Here’s a video that will give you a taste of Taste the Passion!

Live at the Michigan Culinary Tourism Conference

Click here for a video from the conference!

Michigan Culinary TourismAll day today the Absolute Michigan team is at Creating Michigan Culinary Destinations, Michigan’s first conference on Culinary Tourism. The conference was a hot ticket, and nearly 200 tourism industry stakeholders are getting ready to learn about Michigan’s new initiative to increase tourism. You can learn all about the Michigan Culinary Tourism Inititative at that link and read on for updates as we have them!

Zingerman's Delicatessen
Zingerman’s Delicatessen by Ashley Dinges

1:30 pm The lunch keynote speaker is Ari Weinzweig of one of the giants of Michigan ‘s food scene, Zingerman’s in Ann Arbor. Ari is definitely a fast talker, and related that he got started washing dishes at Maude’s, and at that time, Tang and Space Sticks were his culinary adventures. He met co-founder Paul Saginaw at Maude’s and –  5 years after opening a deli in a town that wouldn’t support delis  at a location with no parking that people couldn’t find – was hailed as a genius. Today the Zingerman’s empire does $38 million in annual sales.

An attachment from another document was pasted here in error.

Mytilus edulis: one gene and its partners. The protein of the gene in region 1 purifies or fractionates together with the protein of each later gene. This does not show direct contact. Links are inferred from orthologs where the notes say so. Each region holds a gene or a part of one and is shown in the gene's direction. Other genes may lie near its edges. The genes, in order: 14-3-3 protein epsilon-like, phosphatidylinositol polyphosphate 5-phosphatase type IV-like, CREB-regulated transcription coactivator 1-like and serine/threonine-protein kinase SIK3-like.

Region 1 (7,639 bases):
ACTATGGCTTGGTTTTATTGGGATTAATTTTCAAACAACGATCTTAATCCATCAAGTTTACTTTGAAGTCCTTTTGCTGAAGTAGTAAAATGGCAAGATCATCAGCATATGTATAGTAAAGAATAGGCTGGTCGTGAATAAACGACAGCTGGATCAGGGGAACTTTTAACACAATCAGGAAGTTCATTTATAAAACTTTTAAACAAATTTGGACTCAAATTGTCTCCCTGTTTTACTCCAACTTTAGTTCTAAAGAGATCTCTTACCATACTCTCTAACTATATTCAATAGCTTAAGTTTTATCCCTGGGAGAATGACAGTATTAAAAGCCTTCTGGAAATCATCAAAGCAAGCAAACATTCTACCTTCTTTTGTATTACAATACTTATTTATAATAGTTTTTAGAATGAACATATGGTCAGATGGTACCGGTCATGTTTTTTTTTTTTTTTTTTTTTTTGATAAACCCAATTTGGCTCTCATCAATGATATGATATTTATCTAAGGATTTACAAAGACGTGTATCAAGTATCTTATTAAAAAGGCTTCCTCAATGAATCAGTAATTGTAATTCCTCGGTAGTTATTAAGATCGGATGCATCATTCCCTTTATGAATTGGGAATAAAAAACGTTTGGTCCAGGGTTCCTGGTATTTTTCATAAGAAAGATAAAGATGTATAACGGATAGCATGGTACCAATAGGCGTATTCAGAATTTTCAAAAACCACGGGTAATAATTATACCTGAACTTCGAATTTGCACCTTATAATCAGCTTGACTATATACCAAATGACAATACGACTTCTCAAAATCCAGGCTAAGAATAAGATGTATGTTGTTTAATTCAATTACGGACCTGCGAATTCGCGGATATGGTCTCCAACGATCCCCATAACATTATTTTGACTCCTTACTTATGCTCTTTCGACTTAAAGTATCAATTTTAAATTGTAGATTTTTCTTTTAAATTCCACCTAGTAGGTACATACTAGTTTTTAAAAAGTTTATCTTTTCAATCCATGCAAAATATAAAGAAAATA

Ari says that (for him at least) all tourism is culinary. He relates  some “natural laws” from his book A Lapsed Anarchist’s Approach to Building a Great Business that he thinks relate to building an authentic culinary destination. Natural law #1 is that an inspiring, strategically sound vision leads to greatness. He cautions that although  great visions come  from the heart, you need to develop your vision with enough richness and depth that people can understand what you’re talking about. He shared a bit of the vision for the West Side Farmer’s Market. With lines like “All these products have a story and none of them have traveled very far to get here,” it’s really clear that vision is a big part of what drives Zingerman’s.